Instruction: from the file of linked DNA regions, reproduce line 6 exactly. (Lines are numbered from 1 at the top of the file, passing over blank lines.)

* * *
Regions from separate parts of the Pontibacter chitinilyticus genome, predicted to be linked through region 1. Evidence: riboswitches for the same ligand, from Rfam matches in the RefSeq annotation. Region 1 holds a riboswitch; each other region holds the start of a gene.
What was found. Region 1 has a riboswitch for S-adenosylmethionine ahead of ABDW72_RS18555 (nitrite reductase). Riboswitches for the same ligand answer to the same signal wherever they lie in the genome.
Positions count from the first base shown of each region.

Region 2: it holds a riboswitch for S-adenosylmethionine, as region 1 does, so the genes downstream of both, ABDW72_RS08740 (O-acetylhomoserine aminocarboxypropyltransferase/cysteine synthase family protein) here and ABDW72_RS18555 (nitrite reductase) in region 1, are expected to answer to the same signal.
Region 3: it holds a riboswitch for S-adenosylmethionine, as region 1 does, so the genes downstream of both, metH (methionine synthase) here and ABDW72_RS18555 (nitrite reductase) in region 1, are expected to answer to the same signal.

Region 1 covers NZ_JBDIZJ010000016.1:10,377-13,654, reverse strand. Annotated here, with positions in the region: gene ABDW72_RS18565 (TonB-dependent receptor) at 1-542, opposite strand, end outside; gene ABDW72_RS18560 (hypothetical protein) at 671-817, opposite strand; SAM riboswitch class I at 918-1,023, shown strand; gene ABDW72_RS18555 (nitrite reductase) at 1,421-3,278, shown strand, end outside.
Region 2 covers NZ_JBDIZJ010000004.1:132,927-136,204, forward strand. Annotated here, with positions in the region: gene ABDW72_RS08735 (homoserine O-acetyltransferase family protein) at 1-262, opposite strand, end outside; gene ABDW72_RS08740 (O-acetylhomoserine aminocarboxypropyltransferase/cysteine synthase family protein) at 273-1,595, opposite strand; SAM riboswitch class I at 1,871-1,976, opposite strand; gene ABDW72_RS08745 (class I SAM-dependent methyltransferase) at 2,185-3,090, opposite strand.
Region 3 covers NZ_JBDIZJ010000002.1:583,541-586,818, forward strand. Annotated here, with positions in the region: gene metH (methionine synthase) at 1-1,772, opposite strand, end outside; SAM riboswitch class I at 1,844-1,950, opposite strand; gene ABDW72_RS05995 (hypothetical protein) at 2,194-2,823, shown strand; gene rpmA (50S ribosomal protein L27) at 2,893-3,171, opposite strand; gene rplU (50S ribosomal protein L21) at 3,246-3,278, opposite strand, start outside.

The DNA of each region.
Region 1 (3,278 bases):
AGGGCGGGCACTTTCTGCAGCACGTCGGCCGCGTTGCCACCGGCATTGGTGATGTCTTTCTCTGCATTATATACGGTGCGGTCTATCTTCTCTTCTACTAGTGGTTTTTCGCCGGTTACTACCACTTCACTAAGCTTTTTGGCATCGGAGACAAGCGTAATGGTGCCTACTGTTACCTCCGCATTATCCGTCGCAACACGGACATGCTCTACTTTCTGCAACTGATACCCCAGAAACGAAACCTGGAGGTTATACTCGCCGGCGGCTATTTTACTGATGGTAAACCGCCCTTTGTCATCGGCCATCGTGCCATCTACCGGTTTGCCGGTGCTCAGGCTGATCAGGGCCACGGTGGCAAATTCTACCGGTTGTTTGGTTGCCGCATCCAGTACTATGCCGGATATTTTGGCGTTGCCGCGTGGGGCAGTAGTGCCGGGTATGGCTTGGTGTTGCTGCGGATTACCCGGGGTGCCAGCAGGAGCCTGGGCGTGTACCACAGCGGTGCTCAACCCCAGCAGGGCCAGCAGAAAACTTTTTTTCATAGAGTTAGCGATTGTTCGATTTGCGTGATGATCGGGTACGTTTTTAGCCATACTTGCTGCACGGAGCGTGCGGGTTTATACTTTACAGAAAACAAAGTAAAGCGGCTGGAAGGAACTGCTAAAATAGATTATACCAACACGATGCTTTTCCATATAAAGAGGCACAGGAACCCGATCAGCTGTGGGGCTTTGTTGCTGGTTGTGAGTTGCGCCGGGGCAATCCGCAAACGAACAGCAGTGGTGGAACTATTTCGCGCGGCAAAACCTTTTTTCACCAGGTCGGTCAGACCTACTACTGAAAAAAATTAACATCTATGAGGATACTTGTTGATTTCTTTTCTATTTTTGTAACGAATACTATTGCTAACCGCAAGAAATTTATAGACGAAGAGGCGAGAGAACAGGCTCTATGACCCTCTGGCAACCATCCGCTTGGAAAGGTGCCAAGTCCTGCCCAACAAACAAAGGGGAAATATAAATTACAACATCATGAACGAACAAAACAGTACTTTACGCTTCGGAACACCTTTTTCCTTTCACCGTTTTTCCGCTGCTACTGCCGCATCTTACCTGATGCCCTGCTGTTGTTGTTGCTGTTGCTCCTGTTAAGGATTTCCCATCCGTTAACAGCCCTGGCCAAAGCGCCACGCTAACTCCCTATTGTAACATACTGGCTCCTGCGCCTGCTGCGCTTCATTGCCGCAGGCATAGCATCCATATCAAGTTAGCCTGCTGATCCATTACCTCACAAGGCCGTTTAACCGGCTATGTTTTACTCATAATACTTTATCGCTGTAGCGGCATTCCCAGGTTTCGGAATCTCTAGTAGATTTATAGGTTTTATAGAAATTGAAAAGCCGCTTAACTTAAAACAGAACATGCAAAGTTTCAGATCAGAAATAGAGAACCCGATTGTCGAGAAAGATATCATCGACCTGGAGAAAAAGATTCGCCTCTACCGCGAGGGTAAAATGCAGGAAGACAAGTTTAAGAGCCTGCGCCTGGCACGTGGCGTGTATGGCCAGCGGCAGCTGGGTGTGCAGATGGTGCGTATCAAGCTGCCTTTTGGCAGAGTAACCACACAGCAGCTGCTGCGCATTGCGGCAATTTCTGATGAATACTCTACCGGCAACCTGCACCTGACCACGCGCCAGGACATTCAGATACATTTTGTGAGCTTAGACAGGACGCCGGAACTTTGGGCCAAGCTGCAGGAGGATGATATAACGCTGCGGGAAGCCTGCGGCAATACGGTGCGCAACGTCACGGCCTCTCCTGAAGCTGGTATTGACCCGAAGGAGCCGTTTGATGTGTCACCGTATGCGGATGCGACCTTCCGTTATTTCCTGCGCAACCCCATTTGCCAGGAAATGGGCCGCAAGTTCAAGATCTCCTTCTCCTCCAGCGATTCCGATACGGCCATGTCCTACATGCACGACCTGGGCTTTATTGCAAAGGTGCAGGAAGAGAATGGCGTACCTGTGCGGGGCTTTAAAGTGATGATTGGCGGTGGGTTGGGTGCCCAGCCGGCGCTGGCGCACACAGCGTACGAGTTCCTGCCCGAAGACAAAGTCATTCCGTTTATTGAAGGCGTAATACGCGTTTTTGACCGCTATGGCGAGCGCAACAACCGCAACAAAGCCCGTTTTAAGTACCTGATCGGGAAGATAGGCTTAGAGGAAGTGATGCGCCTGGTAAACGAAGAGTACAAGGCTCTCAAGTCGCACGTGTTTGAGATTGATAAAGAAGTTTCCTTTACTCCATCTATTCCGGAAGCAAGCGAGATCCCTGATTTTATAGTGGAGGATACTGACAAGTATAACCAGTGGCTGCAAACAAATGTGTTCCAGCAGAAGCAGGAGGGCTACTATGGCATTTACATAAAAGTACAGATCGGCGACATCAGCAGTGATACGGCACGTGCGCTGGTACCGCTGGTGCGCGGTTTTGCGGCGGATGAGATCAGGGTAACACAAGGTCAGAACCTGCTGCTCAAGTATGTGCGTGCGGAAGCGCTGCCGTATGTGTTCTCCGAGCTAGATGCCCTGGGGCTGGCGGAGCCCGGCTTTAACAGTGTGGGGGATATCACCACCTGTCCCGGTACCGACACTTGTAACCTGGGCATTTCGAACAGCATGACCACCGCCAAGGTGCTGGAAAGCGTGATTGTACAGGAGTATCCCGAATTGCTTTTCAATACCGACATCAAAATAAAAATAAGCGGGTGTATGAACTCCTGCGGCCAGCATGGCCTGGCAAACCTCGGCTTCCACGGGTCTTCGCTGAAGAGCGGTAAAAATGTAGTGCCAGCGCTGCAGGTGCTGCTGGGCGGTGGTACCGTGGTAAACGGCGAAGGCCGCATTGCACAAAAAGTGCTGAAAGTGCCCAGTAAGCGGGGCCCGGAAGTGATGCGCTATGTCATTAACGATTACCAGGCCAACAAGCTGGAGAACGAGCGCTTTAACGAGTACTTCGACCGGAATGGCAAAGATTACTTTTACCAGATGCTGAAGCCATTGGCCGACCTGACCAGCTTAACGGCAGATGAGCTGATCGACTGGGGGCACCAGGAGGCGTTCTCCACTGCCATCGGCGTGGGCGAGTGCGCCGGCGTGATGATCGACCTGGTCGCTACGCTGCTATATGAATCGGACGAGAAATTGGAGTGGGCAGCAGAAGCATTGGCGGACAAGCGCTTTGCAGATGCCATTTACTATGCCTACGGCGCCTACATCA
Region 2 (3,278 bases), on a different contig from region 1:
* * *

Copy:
Region 1 covers NZ_JBDIZJ010000016.1:10,377-13,654, reverse strand. Annotated here, with positions in the region: gene ABDW72_RS18565 (TonB-dependent receptor) at 1-542, opposite strand, end outside; gene ABDW72_RS18560 (hypothetical protein) at 671-817, opposite strand; SAM riboswitch class I at 918-1,023, shown strand; gene ABDW72_RS18555 (nitrite reductase) at 1,421-3,278, shown strand, end outside.